Pediatric Valve-Sparing Repair of Tetralogy of Fallot
Our pediatric heart surgeons have extensive training and expertise in treating newborns, infants and children with complex heart conditions. The specialists at The Heart Center at Children’s Health provide the expert care and support that your child needs.
What is Valve-Sparing Repair of Tetralogy of Fallot?
Tetralogy of Fallot (TOF) is a rare heart condition that is present at birth (congenital heart disease). Valve-sparing repair is one of several open-heart surgery procedures to repair TOF.
TOF involves four heart problems, including obstructed blood flow between the heart and the blood vessels in the lungs (the pulmonary arteries). The obstruction usually involves excess muscle below the pulmonary valve between the heart and lungs. The pulmonary valve may also be narrow. This obstruction restricts blood flow to your baby’s lungs. As a result, the body doesn’t get enough oxygen.
Our heart surgeons perform valve-sparing repair surgery to treat slightly narrowed pulmonary valves. This procedure keeps the valve intact. Your child’s doctor widens the valve and the area under it to improve blood flow to the lungs and body. If the valve is extremely narrow, the surgeon will perform a different procedure to place a patch across the valve.
What are the benefits of Valve-Sparing Repair of Tetralogy of Fallot?
Compared with the patch procedure, valve-sparing repair of TOF has significant benefits, including:
- Reduced risk of later pulmonary valve regurgitation (a valve that leaks because it doesn’t close completely)
- Lower need for future procedures to replace an artificial pulmonary valve because the child’s own valve grows with them
- Less risk of developing arrhythmias (irregular heart rhythms)
What are the risks of Valve-Sparing Repair of Tetralogy of Fallot?
Like other surgeries, valve-sparing repair of TOF involves certain risks, which include:
- Bleeding during or shortly after surgery
- Infection, such as pneumonia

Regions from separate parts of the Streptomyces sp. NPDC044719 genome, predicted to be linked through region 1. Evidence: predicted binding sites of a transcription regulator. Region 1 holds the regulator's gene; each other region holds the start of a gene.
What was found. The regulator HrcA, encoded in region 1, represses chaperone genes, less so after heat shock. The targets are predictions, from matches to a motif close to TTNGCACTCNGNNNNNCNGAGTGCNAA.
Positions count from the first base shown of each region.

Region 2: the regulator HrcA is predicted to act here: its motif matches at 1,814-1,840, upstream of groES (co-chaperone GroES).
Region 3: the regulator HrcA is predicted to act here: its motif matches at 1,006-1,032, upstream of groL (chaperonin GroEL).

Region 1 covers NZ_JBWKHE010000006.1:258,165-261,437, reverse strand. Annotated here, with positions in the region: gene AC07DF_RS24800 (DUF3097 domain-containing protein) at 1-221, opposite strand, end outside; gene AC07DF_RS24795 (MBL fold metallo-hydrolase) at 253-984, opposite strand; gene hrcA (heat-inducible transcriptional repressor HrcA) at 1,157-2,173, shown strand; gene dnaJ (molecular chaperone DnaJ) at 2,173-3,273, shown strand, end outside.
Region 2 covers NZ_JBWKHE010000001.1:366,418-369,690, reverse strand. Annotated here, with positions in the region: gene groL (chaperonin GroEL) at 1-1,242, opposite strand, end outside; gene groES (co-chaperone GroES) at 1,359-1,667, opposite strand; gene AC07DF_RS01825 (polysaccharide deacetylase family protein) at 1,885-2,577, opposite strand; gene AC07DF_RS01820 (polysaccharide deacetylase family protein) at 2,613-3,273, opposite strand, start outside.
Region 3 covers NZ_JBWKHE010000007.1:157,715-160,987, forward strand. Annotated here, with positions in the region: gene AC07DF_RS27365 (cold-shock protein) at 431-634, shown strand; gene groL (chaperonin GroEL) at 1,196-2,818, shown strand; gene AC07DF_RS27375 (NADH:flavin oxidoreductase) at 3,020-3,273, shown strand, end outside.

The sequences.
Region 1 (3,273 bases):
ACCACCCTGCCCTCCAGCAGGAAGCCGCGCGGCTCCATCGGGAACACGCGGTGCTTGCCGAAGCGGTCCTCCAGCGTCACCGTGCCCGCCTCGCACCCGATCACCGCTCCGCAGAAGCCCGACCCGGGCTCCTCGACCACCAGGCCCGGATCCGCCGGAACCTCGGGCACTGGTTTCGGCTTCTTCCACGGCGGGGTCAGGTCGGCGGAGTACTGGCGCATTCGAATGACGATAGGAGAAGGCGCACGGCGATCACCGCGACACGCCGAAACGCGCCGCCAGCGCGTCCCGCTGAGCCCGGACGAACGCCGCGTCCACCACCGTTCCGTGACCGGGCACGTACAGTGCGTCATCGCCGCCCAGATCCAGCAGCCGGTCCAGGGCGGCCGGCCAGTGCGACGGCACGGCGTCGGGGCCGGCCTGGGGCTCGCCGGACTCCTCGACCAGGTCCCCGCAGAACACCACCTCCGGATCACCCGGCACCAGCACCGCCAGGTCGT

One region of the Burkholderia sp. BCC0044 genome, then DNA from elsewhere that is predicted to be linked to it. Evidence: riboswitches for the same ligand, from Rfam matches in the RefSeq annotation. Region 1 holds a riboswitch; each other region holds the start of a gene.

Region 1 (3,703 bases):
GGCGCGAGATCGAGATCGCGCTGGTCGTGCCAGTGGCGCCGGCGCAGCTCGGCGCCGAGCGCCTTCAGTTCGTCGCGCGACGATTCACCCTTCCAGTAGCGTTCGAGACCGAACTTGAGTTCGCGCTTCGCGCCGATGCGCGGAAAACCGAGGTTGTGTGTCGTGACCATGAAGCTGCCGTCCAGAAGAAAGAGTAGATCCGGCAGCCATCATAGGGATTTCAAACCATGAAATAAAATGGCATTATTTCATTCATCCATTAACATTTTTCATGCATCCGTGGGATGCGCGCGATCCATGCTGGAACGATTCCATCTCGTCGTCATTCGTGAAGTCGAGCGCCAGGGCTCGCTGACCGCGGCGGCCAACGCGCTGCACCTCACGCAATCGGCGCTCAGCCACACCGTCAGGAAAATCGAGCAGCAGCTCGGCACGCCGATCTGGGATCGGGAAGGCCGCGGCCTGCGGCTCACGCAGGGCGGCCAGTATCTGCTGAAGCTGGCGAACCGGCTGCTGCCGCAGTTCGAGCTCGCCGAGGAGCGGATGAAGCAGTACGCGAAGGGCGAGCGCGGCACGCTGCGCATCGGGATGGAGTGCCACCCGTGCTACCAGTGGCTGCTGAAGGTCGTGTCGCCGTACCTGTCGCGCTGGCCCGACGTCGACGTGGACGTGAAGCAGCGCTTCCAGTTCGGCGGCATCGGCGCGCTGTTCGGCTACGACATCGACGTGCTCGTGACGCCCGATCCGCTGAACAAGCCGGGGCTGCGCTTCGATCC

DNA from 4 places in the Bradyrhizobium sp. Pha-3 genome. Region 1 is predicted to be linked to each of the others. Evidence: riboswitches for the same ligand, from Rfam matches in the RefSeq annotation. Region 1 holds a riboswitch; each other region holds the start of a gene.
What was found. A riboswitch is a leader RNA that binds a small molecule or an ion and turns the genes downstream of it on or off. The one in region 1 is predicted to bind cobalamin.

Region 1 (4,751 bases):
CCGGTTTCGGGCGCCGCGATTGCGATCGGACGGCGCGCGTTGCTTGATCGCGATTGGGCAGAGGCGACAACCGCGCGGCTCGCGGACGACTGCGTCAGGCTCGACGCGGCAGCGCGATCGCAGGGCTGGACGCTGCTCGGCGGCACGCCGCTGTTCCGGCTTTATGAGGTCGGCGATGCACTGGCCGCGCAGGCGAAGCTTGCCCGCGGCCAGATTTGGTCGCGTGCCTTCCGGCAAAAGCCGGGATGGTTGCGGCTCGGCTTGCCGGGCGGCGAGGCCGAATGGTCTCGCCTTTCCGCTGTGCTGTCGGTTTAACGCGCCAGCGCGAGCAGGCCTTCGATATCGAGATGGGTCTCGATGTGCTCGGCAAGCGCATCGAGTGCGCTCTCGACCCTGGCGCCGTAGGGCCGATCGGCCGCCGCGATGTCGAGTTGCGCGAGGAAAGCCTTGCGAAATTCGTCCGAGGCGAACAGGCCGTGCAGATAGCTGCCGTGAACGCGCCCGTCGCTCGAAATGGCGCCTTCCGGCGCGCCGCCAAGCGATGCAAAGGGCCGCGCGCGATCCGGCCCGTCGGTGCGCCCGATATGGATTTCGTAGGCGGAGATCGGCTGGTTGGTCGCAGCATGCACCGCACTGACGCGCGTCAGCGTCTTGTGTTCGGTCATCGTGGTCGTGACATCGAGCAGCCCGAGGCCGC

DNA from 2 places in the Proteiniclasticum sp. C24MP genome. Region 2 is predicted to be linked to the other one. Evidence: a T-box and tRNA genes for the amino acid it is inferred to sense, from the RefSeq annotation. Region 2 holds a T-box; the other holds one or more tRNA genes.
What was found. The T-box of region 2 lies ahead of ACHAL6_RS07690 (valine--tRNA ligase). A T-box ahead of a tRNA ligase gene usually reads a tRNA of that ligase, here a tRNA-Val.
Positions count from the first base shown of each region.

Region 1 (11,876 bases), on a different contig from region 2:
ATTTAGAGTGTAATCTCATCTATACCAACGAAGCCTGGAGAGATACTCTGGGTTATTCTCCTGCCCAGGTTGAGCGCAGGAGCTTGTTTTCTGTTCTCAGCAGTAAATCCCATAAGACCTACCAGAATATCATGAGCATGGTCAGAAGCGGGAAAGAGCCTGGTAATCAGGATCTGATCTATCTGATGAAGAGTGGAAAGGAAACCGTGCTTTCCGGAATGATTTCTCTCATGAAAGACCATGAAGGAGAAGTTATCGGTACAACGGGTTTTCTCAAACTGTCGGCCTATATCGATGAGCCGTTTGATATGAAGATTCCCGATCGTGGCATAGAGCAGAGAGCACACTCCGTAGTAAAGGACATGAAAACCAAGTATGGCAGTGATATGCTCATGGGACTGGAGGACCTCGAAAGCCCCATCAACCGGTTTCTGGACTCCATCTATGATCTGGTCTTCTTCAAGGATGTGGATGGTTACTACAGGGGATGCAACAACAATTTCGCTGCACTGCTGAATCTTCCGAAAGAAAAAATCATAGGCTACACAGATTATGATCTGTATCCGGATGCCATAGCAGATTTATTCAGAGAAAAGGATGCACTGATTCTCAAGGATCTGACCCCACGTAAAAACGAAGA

- Blood clots
- Difficulty breathing
In some babies, their pulmonary valve may still be too narrow after valve-sparing repair, requiring later surgery to repair or replace the valve.
What to expect with Valve-Sparing Repair of Tetralogy of Fallot
The pediatric heart care team meets with you to provide all the information you need about the procedure and what you can expect.
What to expect before valve-sparing repair of tetralogy of Fallot
Before the surgery, the care team meets with you to discuss what’s involved. We work with you to help you prepare your child for the procedure. Our Child Life team is available to help your child and family before and during the surgery.
What to expect during valve-sparing repair of tetralogy of Fallot
The surgery takes several hours. Parents and family members stay in a waiting area, and someone from the care team comes to update you during the procedure. Your child’s surgeon meets with you after to let you know how the procedure went
What to expect after valve-sparing repair of tetralogy of Fallot
After surgery, the care team takes your child to the cardiac intensive care unit (CICU), where our pediatric heart intensivists care for your child. The cardiac nursing team trains you in all you need to know about caring for your child once they are ready to go home.
Your child continues to see our care team for follow-up care after surgery. We take echocardiograms (heart ultrasounds) and use other tests to monitor your child’s heart and overall health.
What questions should I ask my child’s provider about Valve-Sparing Repair of Tetralogy of Fallot?
To understand the options for repairing TOF, you might ask your child’s care team:
- What is the likelihood of sparing the valve?
- If the valve can’t be saved, what are the other alternatives?
- How long will my child be in the hospital?
- How soon will I be able to see my child after the surgery?
Pediatric Valve-Sparing Repair of Tetralogy of Fallot Doctors and Providers
Frequently Asked Questions
Are there drawbacks to valve-saving repair of tetralogy of Fallot?
In some babies, valve-sparing repair may not widen their pulmonary valve enough. They might need surgery to further widen or replace the valve.
What support services do you offer for my child?
Our pediatric heart team specializes in taking care of children with complex heart disease. Our Child Life team is ready to support your child and family as you prepare for surgery